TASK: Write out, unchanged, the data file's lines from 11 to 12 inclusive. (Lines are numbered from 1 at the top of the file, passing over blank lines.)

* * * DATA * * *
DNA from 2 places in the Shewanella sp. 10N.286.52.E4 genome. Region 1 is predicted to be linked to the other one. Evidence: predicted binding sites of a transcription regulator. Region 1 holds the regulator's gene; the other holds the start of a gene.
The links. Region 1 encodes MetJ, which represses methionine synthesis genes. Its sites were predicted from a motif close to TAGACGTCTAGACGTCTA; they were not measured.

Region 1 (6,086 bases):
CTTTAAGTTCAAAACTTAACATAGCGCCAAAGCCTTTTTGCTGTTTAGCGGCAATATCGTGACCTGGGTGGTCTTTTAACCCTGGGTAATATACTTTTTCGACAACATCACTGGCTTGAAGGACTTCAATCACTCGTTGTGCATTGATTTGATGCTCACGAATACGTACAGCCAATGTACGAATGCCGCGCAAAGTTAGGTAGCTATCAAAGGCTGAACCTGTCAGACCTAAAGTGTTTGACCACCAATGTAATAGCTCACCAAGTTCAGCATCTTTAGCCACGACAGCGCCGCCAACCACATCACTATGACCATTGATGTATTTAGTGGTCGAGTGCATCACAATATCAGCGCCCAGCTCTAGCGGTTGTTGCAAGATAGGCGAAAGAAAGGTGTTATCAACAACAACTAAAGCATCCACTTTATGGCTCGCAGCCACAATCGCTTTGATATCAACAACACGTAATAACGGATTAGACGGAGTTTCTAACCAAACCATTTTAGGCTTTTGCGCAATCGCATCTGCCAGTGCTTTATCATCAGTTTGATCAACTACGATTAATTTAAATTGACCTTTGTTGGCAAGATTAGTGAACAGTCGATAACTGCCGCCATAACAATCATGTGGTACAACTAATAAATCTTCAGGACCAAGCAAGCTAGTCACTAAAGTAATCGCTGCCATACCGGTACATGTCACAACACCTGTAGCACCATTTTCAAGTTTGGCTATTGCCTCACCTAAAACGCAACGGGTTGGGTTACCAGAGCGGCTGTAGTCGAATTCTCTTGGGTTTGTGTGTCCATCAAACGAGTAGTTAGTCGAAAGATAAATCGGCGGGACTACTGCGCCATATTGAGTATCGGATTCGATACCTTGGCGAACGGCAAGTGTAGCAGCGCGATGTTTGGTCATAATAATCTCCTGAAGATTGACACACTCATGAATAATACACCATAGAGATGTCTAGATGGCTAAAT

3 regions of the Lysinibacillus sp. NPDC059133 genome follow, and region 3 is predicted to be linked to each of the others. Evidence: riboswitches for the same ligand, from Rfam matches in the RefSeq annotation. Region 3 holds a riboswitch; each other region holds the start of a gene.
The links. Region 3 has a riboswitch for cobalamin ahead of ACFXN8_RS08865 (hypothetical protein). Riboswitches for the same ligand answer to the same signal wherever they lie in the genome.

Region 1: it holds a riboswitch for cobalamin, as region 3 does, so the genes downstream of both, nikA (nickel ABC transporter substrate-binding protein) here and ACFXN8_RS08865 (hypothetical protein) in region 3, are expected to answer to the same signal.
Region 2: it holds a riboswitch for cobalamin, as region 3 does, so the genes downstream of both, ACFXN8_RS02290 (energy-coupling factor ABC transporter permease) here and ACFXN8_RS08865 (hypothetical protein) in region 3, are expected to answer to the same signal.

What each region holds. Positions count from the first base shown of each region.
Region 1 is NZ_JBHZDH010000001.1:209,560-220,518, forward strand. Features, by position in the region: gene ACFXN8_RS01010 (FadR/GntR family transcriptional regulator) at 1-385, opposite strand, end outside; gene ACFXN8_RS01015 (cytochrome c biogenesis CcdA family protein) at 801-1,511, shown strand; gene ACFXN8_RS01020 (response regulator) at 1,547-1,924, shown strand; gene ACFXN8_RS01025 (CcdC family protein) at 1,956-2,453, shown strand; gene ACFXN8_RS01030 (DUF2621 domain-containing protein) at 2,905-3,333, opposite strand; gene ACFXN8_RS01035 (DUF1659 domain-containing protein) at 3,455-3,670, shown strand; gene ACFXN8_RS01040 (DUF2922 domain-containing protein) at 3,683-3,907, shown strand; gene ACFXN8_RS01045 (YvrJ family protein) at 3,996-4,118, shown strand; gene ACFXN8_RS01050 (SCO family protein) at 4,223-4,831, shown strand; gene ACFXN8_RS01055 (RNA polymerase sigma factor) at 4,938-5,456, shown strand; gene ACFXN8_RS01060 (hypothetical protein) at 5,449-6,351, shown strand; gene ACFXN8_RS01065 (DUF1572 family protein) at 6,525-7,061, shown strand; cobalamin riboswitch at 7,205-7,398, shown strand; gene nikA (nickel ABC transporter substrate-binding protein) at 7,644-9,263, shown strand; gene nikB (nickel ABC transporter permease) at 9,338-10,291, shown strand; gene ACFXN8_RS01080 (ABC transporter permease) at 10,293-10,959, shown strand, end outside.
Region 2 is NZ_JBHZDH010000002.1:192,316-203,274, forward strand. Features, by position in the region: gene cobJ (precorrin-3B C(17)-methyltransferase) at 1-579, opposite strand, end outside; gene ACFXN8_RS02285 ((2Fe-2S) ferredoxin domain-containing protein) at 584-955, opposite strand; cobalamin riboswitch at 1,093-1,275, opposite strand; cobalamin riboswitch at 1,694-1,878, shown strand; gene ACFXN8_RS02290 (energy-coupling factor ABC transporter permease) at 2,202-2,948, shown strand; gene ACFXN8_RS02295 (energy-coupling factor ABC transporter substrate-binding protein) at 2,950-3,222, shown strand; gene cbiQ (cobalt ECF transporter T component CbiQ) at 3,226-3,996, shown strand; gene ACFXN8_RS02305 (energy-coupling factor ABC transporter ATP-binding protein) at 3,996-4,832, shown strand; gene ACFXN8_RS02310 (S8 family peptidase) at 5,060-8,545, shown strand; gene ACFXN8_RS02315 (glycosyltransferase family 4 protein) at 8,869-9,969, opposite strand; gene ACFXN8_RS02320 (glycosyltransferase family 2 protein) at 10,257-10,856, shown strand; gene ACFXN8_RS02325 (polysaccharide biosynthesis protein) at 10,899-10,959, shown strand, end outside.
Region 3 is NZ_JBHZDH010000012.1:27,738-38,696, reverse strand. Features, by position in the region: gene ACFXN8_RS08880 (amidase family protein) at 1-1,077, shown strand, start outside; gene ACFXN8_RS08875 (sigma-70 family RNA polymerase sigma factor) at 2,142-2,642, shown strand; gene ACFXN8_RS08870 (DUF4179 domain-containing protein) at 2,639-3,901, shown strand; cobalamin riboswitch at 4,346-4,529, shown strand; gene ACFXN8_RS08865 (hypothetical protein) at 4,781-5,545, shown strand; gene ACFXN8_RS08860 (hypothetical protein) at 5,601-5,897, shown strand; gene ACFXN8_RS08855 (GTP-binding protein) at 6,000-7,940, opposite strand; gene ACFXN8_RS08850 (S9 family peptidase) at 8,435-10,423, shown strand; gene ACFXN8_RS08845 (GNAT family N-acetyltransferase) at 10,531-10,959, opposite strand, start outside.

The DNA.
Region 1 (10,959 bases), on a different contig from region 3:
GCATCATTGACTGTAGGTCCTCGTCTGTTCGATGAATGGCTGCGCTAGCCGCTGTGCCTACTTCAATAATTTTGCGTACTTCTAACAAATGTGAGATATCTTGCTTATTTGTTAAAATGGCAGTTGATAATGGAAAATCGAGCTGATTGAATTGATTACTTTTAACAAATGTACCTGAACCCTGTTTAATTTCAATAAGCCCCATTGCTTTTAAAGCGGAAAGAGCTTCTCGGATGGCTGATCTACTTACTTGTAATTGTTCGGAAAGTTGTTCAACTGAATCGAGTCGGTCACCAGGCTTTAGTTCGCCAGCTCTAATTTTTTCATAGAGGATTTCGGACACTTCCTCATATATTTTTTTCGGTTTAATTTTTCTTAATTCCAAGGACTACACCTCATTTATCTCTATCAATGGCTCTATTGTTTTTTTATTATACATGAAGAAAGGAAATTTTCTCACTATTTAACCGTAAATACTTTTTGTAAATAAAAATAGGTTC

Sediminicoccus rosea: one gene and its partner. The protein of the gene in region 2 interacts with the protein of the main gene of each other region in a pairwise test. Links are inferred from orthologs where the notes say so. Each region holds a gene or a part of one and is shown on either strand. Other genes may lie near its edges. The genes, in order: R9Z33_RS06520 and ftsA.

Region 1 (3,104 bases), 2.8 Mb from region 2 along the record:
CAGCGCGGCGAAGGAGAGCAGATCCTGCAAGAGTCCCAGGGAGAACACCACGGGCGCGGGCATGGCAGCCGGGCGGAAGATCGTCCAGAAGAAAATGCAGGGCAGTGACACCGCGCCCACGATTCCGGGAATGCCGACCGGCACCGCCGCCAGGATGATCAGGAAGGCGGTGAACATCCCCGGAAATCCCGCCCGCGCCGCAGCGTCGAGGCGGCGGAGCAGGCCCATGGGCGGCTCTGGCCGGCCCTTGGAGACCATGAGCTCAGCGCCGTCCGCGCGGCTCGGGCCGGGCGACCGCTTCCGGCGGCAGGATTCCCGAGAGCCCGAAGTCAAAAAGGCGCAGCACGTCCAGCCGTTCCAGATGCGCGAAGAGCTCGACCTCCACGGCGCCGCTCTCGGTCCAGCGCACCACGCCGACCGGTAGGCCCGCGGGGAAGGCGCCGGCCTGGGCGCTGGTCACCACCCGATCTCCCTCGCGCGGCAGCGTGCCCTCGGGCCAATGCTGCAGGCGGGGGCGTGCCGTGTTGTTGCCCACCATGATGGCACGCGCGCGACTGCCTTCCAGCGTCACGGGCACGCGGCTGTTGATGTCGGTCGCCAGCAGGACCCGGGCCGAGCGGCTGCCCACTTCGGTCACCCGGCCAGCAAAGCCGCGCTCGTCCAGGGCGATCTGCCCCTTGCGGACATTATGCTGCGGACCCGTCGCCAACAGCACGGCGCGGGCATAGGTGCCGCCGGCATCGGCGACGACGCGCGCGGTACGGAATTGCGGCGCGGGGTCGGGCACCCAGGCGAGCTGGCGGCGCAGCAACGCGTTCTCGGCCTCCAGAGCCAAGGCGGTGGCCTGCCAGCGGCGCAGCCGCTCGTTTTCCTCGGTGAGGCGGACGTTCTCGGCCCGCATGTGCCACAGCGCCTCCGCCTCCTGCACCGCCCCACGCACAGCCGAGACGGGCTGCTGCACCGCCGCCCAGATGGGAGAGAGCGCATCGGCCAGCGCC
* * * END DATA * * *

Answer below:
Region 2 is NZ_JBHZDH010000002.1:192,316-203,274, forward strand. Features, by position in the region: gene cobJ (precorrin-3B C(17)-methyltransferase) at 1-579, opposite strand, end outside; gene ACFXN8_RS02285 ((2Fe-2S) ferredoxin domain-containing protein) at 584-955, opposite strand; cobalamin riboswitch at 1,093-1,275, opposite strand; cobalamin riboswitch at 1,694-1,878, shown strand; gene ACFXN8_RS02290 (energy-coupling factor ABC transporter permease) at 2,202-2,948, shown strand; gene ACFXN8_RS02295 (energy-coupling factor ABC transporter substrate-binding protein) at 2,950-3,222, shown strand; gene cbiQ (cobalt ECF transporter T component CbiQ) at 3,226-3,996, shown strand; gene ACFXN8_RS02305 (energy-coupling factor ABC transporter ATP-binding protein) at 3,996-4,832, shown strand; gene ACFXN8_RS02310 (S8 family peptidase) at 5,060-8,545, shown strand; gene ACFXN8_RS02315 (glycosyltransferase family 4 protein) at 8,869-9,969, opposite strand; gene ACFXN8_RS02320 (glycosyltransferase family 2 protein) at 10,257-10,856, shown strand; gene ACFXN8_RS02325 (polysaccharide biosynthesis protein) at 10,899-10,959, shown strand, end outside.
Region 3 is NZ_JBHZDH010000012.1:27,738-38,696, reverse strand. Features, by position in the region: gene ACFXN8_RS08880 (amidase family protein) at 1-1,077, shown strand, start outside; gene ACFXN8_RS08875 (sigma-70 family RNA polymerase sigma factor) at 2,142-2,642, shown strand; gene ACFXN8_RS08870 (DUF4179 domain-containing protein) at 2,639-3,901, shown strand; cobalamin riboswitch at 4,346-4,529, shown strand; gene ACFXN8_RS08865 (hypothetical protein) at 4,781-5,545, shown strand; gene ACFXN8_RS08860 (hypothetical protein) at 5,601-5,897, shown strand; gene ACFXN8_RS08855 (GTP-binding protein) at 6,000-7,940, opposite strand; gene ACFXN8_RS08850 (S9 family peptidase) at 8,435-10,423, shown strand; gene ACFXN8_RS08845 (GNAT family N-acetyltransferase) at 10,531-10,959, opposite strand, start outside.